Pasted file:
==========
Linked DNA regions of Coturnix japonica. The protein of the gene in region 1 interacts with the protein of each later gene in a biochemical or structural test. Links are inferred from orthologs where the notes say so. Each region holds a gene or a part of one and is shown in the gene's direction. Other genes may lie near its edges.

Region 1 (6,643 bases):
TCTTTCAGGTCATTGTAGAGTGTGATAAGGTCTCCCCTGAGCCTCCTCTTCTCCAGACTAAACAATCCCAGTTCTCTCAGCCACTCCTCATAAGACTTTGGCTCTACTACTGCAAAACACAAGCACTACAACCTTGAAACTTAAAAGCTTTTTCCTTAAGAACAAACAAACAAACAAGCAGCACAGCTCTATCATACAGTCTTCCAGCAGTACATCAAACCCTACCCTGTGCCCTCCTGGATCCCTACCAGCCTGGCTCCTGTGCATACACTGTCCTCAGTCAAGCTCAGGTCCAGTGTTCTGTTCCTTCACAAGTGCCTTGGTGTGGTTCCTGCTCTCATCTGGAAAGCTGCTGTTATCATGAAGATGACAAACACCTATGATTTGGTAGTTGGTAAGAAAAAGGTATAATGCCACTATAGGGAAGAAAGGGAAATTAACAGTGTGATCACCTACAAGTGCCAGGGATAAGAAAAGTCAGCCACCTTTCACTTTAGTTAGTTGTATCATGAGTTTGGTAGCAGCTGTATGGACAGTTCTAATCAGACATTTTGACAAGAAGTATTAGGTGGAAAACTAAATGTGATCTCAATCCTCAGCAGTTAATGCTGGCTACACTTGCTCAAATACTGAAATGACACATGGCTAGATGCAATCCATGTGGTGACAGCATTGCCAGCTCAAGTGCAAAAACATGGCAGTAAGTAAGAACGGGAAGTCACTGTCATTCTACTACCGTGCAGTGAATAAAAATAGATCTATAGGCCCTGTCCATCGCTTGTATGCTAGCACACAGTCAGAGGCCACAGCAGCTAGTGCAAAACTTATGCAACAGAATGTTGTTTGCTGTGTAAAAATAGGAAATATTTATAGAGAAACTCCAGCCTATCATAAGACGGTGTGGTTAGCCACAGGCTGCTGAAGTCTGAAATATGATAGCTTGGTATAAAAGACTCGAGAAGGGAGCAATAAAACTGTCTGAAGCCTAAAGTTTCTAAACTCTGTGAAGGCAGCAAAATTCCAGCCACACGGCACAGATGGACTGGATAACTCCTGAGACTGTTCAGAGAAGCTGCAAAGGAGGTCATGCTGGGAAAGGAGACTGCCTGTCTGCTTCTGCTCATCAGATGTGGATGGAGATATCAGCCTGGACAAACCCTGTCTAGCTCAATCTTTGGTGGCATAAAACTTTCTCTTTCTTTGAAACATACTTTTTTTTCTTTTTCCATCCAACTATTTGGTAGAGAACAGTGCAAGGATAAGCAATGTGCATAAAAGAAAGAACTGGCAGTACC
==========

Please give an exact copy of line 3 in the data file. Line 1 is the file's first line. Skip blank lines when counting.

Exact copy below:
TCTTTCAGGTCATTGTAGAGTGTGATAAGGTCTCCCCTGAGCCTCCTCTTCTCCAGACTAAACAATCCCAGTTCTCTCAGCCACTCCTCATAAGACTTTGGCTCTACTACTGCAAAACACAAGCACTACAACCTTGAAACTTAAAAGCTTTTTCCTTAAGAACAAACAAACAAACAAGCAGCACAGCTCTATCATACAGTCTTCCAGCAGTACATCAAACCCTACCCTGTGCCCTCCTGGATCCCTACCAGCCTGGCTCCTGTGCATACACTGTCCTCAGTCAAGCTCAGGTCCAGTGTTCTGTTCCTTCACAAGTGCCTTGGTGTGGTTCCTGCTCTCATCTGGAAAGCTGCTGTTATCATGAAGATGACAAACACCTATGATTTGGTAGTTGGTAAGAAAAAGGTATAATGCCACTATAGGGAAGAAAGGGAAATTAACAGTGTGATCACCTACAAGTGCCAGGGATAAGAAAAGTCAGCCACCTTTCACTTTAGTTAGTTGTATCATGAGTTTGGTAGCAGCTGTATGGACAGTTCTAATCAGACATTTTGACAAGAAGTATTAGGTGGAAAACTAAATGTGATCTCAATCCTCAGCAGTTAATGCTGGCTACACTTGCTCAAATACTGAAATGACACATGGCTAGATGCAATCCATGTGGTGACAGCATTGCCAGCTCAAGTGCAAAAACATGGCAGTAAGTAAGAACGGGAAGTCACTGTCATTCTACTACCGTGCAGTGAATAAAAATAGATCTATAGGCCCTGTCCATCGCTTGTATGCTAGCACACAGTCAGAGGCCACAGCAGCTAGTGCAAAACTTATGCAACAGAATGTTGTTTGCTGTGTAAAAATAGGAAATATTTATAGAGAAACTCCAGCCTATCATAAGACGGTGTGGTTAGCCACAGGCTGCTGAAGTCTGAAATATGATAGCTTGGTATAAAAGACTCGAGAAGGGAGCAATAAAACTGTCTGAAGCCTAAAGTTTCTAAACTCTGTGAAGGCAGCAAAATTCCAGCCACACGGCACAGATGGACTGGATAACTCCTGAGACTGTTCAGAGAAGCTGCAAAGGAGGTCATGCTGGGAAAGGAGACTGCCTGTCTGCTTCTGCTCATCAGATGTGGATGGAGATATCAGCCTGGACAAACCCTGTCTAGCTCAATCTTTGGTGGCATAAAACTTTCTCTTTCTTTGAAACATACTTTTTTTTCTTTTTCCATCCAACTATTTGGTAGAGAACAGTGCAAGGATAAGCAATGTGCATAAAAGAAAGAACTGGCAGTACC